One afternoon Keli Chanchala sent me out to do laundry for the St. Louis women. There were special items of hers in the laundry, including a bra with an underwire and a wool sweater. I had never done laundry before doing it in the temple, and usually we just had saris, our t-shirts, and underwear. Off I went to do laundry, and I put the wool sweater and underwire bra in with the other things, and then in the dryer.
When I returned with the laundry and Keli Chanchala saw it, she exploded into a chastisement of epic proportions. Apparently I should have known better than to wash her items as I did, and not to dry them in a dryer. I was careless and just treating the laundry as a mundane chore, being disrespectful of her, and so on. She could be heard yelling throughout the women’s ashram. I tried to protest that I simply didn’t know any different and was cut off, because “everybody knows” you don’t wash wool in hot water or dry it with heat. (One of the other devotees told me afterwards, sarcastically, that Keli Chanchala shouldn’t be so attached to her material possessions.)
This fight was the last straw for me. I was already unhappy with Keli Chanchala because she had gotten rid of most of my stuff when I was taken home, including my autograph book from school and my signed picture of Leonard Nimoy as Spock. These things were “maya,” she told me.
I decided to ask if I could remain at the Chicago temple. I’d heard that devotees sometimes went to different temples if they were not getting along at their current temple. I seemed to get along better with the Chicago devotees and worked closely with Subhada, doing vases and garlands.
Keli Chanchala wasn’t happy to hear that I was jumping ship and felt that I was ungrateful after all Makanlal had done to try to bring me back. She washed her hands of me and we gave each other a wide berth after that. Soon Keli Chanchala left to return to St. Louis with a visiting devotee, Jagaddhatri, to do sankirtan at the St. Louis airport. Jagaddhatri was a single mom with a son in Gurukula (the movement’s boarding school) and had to travel continuously to send money for his support as well as travel to visit him. I had spent a lot of time with her in Chicago. She had a great sense of humor and told wonderful stories of other temples and her beloved Dallas Deities. The Dallas Krishna Deity, for example, was discovered in an Indian murti shop acting as the doorstop! Constructed from black marble, He is famous throughout the movement and is over 500 years old.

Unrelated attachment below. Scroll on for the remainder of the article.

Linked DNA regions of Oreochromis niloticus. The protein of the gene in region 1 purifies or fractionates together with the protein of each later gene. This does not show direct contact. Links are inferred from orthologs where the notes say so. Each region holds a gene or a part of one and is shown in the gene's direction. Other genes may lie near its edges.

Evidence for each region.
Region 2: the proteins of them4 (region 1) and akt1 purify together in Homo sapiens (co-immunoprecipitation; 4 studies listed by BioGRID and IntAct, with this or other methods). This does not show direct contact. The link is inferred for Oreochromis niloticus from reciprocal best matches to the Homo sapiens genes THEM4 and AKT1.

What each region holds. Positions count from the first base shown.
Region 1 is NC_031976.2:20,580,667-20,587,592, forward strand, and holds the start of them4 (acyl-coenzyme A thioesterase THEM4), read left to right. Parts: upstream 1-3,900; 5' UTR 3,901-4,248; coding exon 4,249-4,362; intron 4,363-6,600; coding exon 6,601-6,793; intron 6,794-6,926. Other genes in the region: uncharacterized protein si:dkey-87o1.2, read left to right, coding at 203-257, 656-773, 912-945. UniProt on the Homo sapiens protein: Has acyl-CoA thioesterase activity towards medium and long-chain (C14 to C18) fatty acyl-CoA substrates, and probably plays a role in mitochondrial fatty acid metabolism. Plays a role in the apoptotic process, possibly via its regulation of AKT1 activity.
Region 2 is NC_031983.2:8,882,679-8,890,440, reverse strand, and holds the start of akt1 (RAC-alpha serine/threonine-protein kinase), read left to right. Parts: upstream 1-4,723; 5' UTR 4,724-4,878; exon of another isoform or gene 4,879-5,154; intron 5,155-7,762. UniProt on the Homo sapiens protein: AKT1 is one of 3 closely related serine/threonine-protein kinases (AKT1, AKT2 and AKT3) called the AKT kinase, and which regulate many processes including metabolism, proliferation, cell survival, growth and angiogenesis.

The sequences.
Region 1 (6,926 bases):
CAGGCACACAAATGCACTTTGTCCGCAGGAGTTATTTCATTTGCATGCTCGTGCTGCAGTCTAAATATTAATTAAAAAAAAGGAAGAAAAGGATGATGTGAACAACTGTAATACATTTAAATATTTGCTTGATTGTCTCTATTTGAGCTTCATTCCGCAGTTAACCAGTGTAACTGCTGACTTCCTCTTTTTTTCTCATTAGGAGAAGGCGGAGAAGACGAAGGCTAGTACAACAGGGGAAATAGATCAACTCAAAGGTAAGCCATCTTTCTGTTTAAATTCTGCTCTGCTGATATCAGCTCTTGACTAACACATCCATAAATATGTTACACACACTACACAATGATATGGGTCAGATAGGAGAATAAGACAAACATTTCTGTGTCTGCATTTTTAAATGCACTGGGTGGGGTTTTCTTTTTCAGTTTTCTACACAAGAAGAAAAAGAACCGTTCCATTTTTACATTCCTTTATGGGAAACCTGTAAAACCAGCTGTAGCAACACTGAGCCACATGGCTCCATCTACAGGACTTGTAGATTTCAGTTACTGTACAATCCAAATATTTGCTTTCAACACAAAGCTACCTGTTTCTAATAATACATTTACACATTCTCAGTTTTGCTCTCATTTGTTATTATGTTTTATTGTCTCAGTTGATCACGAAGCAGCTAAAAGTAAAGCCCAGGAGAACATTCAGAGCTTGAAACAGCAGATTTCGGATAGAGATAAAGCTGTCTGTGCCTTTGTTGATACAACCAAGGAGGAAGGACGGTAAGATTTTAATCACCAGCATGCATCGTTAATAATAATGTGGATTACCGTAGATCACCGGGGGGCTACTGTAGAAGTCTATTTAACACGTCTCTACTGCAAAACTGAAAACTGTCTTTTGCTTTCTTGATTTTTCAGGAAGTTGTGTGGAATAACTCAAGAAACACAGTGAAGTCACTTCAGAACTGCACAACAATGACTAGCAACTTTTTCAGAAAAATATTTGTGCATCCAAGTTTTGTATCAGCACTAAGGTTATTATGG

I looked up to Jagaddhatri and used to give her back massages to ease the strain of carrying around heavy books all day on sankirtan. Now I realize I had a bit of a crush, but back then it hadn’t occurred to me to question my sexual orientation. I had come from a conservative Midwestern town to join an even more conservative religious movement. Looking back I can see that I didn’t think about marriage because I was enjoying living in a woman-centered environment, not out of some lustful attraction but more out of an appreciation for the energy and friendships I found there. These were my Godsisters and with them my loneliness was finally relieved.
I was surprised when a metting was scheduled for the women who were still single. The temple president, Uttama-sloka, was there, along with Sri Govinda Das, the former temple president. They wanted to talk to us about how they were planning to help us all find husbands, despite the resistance of the brahmacaris. Frankly I thought the talk was a waste of time. I couldn’t imagine wanting to marry any of these men.
I had observed some of the married women in the ashram and saw a little of how their relationships seemed to be with their husbands. For the most part they lived like we did, and their husbands occasionally visited their rooms, usually to chat and eat together. We all knew sex was forbidden to them unless they chanted 50 rounds and were deliberately trying to conceive, once a month during ovulation. I just didn’t see the point. I was still a virgin so I wasn’t missing something I’d never experienced. Nothing about the appearance of these semi-bald men inspired me to have so much as a crush, as I’d had on George Harrison or other celebrities.